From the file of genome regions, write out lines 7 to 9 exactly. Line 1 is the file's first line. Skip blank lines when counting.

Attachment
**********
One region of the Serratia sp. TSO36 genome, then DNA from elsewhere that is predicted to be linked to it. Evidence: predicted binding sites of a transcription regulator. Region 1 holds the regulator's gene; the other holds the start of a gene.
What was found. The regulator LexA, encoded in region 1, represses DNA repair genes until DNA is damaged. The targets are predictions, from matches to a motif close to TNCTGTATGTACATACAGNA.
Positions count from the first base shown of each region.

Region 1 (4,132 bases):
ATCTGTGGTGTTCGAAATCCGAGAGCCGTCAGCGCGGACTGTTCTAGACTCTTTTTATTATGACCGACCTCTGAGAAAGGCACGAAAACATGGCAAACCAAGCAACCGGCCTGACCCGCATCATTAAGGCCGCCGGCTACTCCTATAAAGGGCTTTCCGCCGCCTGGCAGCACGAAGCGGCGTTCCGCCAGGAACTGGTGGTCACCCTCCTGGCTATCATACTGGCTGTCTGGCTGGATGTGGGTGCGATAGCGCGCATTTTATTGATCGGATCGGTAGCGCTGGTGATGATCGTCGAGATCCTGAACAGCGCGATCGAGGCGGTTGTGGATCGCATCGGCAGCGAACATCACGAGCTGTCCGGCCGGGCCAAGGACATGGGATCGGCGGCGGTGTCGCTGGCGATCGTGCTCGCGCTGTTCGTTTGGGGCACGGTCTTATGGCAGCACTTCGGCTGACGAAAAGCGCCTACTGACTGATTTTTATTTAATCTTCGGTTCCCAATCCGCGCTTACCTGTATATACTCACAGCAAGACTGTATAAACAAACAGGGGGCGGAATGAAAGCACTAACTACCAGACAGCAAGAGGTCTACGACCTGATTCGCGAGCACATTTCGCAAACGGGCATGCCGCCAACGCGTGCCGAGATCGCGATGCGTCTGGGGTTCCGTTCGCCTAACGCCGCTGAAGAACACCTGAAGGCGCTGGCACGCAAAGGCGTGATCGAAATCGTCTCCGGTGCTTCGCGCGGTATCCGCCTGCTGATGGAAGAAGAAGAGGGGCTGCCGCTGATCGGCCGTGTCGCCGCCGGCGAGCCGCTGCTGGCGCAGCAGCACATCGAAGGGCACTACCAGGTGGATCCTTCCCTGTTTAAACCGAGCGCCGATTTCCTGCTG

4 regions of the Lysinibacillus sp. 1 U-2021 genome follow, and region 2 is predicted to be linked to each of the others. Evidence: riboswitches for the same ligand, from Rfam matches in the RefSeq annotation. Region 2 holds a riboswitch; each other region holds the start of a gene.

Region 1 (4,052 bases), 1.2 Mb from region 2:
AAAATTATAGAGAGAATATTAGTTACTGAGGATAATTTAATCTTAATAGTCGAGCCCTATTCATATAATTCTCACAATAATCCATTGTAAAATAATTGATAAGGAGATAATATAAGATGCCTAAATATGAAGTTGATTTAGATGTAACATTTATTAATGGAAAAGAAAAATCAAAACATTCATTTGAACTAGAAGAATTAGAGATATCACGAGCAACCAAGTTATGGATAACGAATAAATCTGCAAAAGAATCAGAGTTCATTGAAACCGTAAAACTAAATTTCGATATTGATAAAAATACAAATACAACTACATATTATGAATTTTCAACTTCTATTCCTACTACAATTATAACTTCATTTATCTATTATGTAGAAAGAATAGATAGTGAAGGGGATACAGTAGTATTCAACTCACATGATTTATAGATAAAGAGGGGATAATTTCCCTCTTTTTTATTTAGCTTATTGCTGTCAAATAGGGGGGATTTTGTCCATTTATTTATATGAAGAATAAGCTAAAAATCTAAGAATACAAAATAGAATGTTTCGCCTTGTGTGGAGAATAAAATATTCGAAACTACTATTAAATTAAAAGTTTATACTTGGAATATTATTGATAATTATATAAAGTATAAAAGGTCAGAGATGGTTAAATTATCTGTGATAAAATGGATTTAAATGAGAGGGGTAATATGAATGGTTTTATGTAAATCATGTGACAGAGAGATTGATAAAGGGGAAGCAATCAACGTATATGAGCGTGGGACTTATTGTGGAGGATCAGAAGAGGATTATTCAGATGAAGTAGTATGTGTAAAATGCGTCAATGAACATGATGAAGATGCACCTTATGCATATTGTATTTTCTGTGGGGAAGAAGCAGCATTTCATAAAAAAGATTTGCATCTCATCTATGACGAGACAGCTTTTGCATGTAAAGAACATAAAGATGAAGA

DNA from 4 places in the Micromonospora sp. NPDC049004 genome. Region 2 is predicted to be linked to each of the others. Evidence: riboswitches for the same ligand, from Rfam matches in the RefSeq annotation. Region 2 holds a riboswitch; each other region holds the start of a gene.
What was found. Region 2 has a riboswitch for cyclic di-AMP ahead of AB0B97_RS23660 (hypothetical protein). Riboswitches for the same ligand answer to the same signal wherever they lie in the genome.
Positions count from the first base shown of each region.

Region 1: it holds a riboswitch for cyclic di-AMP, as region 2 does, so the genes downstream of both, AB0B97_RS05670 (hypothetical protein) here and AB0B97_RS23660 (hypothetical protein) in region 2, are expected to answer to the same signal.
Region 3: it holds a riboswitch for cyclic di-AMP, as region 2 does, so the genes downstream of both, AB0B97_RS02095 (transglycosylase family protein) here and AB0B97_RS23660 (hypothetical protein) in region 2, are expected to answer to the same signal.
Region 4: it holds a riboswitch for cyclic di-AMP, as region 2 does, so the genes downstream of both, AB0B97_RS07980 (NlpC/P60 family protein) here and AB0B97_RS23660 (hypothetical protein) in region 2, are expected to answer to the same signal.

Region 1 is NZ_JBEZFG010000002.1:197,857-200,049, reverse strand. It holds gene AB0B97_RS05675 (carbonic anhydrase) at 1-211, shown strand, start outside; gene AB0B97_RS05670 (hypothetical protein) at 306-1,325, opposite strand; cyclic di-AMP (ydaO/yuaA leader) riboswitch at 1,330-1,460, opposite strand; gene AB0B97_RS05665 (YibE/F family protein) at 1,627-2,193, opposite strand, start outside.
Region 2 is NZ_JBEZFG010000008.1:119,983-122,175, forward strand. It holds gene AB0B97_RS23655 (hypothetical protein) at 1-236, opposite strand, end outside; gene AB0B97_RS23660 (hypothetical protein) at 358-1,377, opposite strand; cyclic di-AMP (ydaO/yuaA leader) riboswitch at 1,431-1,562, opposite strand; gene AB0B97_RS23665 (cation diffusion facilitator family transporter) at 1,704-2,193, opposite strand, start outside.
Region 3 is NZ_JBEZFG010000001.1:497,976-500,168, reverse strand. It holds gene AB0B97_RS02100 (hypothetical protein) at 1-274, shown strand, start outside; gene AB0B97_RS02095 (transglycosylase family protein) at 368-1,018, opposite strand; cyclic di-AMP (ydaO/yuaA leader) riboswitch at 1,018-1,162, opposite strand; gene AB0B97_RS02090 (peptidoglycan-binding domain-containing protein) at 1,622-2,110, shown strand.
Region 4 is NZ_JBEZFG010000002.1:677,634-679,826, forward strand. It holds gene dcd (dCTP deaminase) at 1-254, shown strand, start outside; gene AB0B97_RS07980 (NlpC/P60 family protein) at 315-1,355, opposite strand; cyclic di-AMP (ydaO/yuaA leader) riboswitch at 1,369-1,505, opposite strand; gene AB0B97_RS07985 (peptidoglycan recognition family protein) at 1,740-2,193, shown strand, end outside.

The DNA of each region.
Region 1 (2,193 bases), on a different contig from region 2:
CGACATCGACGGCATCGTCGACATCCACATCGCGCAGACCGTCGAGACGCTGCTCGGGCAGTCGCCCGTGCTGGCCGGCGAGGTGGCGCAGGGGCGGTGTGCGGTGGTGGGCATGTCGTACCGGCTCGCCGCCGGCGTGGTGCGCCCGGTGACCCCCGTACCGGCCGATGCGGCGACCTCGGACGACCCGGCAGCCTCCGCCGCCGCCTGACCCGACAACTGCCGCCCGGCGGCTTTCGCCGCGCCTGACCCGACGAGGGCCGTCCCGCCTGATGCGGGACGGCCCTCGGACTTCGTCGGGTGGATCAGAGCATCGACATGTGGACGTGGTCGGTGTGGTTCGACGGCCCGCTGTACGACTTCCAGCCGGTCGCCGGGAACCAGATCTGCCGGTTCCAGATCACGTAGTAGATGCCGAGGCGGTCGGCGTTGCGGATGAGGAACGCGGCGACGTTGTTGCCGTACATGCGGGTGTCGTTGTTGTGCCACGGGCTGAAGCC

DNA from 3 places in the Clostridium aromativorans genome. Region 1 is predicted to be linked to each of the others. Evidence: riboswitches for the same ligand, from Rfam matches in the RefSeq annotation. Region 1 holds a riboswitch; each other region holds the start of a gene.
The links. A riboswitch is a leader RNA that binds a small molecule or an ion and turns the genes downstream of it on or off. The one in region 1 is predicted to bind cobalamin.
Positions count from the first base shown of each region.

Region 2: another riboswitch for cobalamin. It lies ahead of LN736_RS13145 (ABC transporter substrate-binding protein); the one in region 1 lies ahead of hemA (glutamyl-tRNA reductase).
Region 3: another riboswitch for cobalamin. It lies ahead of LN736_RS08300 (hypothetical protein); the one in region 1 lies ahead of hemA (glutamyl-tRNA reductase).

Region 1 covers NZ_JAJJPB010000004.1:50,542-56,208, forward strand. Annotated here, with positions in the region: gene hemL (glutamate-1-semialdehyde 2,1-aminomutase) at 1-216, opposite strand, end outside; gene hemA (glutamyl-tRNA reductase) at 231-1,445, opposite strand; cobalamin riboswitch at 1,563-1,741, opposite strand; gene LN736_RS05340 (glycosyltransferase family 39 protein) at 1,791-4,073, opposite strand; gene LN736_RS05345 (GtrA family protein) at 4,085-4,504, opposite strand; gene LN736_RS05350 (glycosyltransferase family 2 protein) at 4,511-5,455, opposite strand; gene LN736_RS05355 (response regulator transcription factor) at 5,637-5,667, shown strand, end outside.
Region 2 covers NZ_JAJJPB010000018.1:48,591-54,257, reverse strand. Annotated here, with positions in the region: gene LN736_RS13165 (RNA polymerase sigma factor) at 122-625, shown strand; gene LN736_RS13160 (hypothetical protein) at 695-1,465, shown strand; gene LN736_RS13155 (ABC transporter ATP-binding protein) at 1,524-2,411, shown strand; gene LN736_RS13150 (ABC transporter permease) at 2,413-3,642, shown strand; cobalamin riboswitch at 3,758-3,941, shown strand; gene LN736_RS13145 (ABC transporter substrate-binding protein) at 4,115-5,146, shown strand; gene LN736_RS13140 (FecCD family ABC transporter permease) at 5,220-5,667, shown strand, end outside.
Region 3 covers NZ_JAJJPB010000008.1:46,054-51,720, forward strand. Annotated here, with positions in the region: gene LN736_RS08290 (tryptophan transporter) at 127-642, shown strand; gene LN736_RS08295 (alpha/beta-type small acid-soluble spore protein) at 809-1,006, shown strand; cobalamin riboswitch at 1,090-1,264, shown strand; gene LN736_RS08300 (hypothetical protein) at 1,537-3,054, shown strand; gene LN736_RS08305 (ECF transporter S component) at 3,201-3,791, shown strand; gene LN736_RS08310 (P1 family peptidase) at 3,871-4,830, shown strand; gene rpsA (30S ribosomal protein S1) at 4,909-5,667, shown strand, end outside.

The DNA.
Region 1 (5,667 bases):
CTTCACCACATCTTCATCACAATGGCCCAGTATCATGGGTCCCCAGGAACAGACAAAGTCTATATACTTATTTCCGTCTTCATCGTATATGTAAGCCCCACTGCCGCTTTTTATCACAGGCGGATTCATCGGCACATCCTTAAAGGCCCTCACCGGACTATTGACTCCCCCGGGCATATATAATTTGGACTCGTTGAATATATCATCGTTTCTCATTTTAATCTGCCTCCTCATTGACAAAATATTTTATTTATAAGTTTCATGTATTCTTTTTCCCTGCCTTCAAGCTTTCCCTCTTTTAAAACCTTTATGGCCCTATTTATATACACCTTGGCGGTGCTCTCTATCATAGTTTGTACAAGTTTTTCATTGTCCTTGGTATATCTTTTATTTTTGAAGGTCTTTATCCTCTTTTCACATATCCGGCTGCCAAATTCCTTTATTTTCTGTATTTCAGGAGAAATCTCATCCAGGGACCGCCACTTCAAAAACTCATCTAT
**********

Region 1 (4,052 bases), 1.2 Mb from region 2:
AAAATTATAGAGAGAATATTAGTTACTGAGGATAATTTAATCTTAATAGTCGAGCCCTATTCATATAATTCTCACAATAATCCATTGTAAAATAATTGATAAGGAGATAATATAAGATGCCTAAATATGAAGTTGATTTAGATGTAACATTTATTAATGGAAAAGAAAAATCAAAACATTCATTTGAACTAGAAGAATTAGAGATATCACGAGCAACCAAGTTATGGATAACGAATAAATCTGCAAAAGAATCAGAGTTCATTGAAACCGTAAAACTAAATTTCGATATTGATAAAAATACAAATACAACTACATATTATGAATTTTCAACTTCTATTCCTACTACAATTATAACTTCATTTATCTATTATGTAGAAAGAATAGATAGTGAAGGGGATACAGTAGTATTCAACTCACATGATTTATAGATAAAGAGGGGATAATTTCCCTCTTTTTTATTTAGCTTATTGCTGTCAAATAGGGGGGATTTTGTCCATTTATTTATATGAAGAATAAGCTAAAAATCTAAGAATACAAAATAGAATGTTTCGCCTTGTGTGGAGAATAAAATATTCGAAACTACTATTAAATTAAAAGTTTATACTTGGAATATTATTGATAATTATATAAAGTATAAAAGGTCAGAGATGGTTAAATTATCTGTGATAAAATGGATTTAAATGAGAGGGGTAATATGAATGGTTTTATGTAAATCATGTGACAGAGAGATTGATAAAGGGGAAGCAATCAACGTATATGAGCGTGGGACTTATTGTGGAGGATCAGAAGAGGATTATTCAGATGAAGTAGTATGTGTAAAATGCGTCAATGAACATGATGAAGATGCACCTTATGCATATTGTATTTTCTGTGGGGAAGAAGCAGCATTTCATAAAAAAGATTTGCATCTCATCTATGACGAGACAGCTTTTGCATGTAAAGAACATAAAGATGAAGA

DNA from 4 places in the Micromonospora sp. NPDC049004 genome. Region 2 is predicted to be linked to each of the others. Evidence: riboswitches for the same ligand, from Rfam matches in the RefSeq annotation. Region 2 holds a riboswitch; each other region holds the start of a gene.